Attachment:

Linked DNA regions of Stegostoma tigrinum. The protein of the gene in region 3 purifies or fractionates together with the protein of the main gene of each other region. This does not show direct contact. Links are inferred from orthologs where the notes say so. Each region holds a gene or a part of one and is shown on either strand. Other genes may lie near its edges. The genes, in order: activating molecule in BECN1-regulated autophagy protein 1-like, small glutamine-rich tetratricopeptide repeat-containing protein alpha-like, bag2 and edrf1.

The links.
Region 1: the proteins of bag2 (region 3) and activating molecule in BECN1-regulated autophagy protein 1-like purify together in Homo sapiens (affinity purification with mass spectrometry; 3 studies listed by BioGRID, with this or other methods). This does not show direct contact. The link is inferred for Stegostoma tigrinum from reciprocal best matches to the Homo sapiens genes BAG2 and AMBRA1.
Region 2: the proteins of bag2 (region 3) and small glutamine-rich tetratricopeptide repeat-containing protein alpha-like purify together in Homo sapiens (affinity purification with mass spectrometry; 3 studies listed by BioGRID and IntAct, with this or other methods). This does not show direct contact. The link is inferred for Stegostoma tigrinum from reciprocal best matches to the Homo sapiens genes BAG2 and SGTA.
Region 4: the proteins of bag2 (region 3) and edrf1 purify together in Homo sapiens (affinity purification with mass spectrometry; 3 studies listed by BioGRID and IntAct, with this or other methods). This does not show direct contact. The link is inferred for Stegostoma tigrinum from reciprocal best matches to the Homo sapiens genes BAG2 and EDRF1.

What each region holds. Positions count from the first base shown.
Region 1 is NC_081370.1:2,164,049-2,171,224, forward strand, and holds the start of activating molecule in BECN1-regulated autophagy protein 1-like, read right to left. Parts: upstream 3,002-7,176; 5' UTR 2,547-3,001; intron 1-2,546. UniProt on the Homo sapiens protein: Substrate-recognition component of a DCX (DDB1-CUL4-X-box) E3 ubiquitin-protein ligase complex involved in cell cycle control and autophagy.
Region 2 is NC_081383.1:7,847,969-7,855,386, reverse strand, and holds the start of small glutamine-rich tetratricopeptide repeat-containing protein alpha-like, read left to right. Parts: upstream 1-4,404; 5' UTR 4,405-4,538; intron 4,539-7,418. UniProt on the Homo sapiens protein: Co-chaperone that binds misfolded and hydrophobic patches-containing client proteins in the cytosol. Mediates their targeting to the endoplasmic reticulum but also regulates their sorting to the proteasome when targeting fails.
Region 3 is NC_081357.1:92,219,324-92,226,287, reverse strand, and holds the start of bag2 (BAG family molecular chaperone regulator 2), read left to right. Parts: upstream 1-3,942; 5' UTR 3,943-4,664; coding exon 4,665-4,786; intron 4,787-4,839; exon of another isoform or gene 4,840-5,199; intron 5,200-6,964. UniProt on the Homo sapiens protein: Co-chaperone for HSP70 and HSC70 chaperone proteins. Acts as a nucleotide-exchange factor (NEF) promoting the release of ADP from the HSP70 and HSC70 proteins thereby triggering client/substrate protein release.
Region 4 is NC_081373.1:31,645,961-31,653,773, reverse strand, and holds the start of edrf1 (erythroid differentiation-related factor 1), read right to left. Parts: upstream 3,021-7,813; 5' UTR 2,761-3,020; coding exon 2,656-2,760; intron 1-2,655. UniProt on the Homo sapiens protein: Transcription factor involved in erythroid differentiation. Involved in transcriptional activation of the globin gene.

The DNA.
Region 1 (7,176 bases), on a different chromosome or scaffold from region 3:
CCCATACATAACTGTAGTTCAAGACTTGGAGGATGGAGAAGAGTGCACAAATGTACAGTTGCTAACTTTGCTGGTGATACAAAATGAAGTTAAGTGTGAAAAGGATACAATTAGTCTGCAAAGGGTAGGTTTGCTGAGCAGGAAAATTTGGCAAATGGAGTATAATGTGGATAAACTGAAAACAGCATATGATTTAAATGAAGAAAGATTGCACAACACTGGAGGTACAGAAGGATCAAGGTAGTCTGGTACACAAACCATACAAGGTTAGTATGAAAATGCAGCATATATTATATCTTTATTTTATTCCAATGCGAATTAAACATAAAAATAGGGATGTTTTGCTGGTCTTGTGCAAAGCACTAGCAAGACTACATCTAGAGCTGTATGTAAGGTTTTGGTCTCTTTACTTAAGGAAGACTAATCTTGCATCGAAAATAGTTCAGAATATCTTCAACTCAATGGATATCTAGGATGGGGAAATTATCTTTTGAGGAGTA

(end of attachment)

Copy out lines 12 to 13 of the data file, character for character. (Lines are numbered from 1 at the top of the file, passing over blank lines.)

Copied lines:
Region 1 (7,176 bases), on a different chromosome or scaffold from region 3:
CCCATACATAACTGTAGTTCAAGACTTGGAGGATGGAGAAGAGTGCACAAATGTACAGTTGCTAACTTTGCTGGTGATACAAAATGAAGTTAAGTGTGAAAAGGATACAATTAGTCTGCAAAGGGTAGGTTTGCTGAGCAGGAAAATTTGGCAAATGGAGTATAATGTGGATAAACTGAAAACAGCATATGATTTAAATGAAGAAAGATTGCACAACACTGGAGGTACAGAAGGATCAAGGTAGTCTGGTACACAAACCATACAAGGTTAGTATGAAAATGCAGCATATATTATATCTTTATTTTATTCCAATGCGAATTAAACATAAAAATAGGGATGTTTTGCTGGTCTTGTGCAAAGCACTAGCAAGACTACATCTAGAGCTGTATGTAAGGTTTTGGTCTCTTTACTTAAGGAAGACTAATCTTGCATCGAAAATAGTTCAGAATATCTTCAACTCAATGGATATCTAGGATGGGGAAATTATCTTTTGAGGAGTA